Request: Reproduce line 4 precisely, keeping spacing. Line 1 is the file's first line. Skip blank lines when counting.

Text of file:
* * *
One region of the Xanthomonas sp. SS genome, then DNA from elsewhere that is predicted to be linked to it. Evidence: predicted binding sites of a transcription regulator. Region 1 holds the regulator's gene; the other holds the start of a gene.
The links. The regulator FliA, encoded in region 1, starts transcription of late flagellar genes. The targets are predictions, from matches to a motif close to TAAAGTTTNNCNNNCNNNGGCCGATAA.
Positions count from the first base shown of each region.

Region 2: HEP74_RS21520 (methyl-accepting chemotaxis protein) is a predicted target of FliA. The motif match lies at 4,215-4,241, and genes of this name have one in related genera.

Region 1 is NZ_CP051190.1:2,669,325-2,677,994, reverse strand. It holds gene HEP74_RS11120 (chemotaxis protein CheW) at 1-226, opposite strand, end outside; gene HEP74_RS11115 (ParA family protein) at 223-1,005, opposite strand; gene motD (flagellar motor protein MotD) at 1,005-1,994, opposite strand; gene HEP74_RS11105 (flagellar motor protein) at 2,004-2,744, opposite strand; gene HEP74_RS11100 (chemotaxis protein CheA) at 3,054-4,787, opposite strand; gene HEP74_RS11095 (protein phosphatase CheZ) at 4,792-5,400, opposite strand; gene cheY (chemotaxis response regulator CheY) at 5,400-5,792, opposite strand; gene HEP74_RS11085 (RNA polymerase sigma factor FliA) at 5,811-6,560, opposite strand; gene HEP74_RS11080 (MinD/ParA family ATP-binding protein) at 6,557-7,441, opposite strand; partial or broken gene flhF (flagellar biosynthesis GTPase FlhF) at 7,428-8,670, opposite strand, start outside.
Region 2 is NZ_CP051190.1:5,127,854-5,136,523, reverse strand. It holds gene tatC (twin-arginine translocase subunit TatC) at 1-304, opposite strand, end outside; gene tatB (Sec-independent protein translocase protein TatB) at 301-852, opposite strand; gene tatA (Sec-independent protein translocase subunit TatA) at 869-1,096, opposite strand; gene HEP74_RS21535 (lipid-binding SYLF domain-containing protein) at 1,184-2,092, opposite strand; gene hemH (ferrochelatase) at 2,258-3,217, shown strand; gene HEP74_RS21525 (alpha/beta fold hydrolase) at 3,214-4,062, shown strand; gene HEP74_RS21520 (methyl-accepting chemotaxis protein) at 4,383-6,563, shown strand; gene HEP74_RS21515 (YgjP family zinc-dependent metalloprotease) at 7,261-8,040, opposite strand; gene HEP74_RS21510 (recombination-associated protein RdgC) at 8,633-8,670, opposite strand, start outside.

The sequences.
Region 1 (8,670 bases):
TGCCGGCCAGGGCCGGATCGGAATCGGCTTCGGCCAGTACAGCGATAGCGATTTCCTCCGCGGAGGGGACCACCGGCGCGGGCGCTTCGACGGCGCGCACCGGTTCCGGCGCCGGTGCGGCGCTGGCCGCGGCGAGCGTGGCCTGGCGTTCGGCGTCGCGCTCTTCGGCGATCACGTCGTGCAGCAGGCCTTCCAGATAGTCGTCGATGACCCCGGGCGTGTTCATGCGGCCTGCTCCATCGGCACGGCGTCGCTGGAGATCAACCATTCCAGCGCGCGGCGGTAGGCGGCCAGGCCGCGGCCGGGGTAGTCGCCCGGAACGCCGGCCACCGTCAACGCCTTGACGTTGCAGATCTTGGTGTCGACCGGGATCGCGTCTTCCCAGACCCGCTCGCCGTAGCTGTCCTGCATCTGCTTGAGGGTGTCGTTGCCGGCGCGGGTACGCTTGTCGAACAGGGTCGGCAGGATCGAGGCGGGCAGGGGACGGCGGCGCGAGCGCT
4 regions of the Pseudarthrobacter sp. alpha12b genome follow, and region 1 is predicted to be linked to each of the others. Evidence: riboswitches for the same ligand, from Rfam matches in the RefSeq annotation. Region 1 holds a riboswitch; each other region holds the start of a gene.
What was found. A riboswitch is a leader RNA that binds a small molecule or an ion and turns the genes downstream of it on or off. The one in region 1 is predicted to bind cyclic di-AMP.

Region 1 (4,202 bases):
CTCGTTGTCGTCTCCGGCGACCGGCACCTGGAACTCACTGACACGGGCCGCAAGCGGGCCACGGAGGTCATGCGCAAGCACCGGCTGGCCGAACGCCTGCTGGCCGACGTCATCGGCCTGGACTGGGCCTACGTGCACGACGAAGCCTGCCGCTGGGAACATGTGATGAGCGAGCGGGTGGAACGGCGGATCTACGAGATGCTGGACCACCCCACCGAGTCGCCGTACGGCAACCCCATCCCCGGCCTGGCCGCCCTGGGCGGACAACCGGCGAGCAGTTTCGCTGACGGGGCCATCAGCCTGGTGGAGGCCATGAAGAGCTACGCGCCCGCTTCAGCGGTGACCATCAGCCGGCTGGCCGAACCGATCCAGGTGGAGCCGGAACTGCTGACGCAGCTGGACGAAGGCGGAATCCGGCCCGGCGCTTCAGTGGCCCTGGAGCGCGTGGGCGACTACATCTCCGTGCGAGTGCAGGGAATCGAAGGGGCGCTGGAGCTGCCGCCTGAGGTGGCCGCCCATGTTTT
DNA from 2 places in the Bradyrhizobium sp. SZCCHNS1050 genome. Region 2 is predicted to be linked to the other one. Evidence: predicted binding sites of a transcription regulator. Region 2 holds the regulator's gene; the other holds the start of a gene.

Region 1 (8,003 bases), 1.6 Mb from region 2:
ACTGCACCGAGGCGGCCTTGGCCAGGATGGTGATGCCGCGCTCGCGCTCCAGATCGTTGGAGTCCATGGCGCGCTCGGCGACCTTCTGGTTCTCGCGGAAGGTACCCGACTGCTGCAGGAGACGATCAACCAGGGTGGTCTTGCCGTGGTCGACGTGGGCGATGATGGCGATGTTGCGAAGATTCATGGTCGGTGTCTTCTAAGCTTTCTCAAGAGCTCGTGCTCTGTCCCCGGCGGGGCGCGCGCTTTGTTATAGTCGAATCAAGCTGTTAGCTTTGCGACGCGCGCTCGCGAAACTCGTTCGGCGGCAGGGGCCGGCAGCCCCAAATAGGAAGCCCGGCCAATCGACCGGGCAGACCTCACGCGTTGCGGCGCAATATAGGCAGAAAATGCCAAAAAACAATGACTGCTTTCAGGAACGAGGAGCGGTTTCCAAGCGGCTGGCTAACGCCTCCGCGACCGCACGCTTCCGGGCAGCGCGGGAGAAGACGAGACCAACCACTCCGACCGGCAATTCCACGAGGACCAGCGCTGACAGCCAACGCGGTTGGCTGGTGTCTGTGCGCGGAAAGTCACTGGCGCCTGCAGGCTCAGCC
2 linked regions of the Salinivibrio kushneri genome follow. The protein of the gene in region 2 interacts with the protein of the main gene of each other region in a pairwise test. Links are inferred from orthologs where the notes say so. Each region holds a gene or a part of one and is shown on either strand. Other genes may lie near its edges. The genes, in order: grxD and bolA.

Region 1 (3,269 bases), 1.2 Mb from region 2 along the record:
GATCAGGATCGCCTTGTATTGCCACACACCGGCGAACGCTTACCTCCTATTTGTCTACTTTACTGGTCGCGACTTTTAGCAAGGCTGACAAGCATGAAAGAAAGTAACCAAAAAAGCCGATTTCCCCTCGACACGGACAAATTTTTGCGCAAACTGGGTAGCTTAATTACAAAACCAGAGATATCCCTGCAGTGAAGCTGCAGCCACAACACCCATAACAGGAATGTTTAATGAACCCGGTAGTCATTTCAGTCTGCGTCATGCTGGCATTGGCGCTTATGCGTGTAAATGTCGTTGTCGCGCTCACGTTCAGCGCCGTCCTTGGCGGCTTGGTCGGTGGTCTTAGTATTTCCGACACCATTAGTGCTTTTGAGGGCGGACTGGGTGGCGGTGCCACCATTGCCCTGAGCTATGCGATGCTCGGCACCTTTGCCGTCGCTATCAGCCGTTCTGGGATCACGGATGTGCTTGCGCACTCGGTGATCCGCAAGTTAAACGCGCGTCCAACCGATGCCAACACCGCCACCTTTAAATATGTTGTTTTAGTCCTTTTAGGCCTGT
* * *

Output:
Region 2: HEP74_RS21520 (methyl-accepting chemotaxis protein) is a predicted target of FliA. The motif match lies at 4,215-4,241, and genes of this name have one in related genera.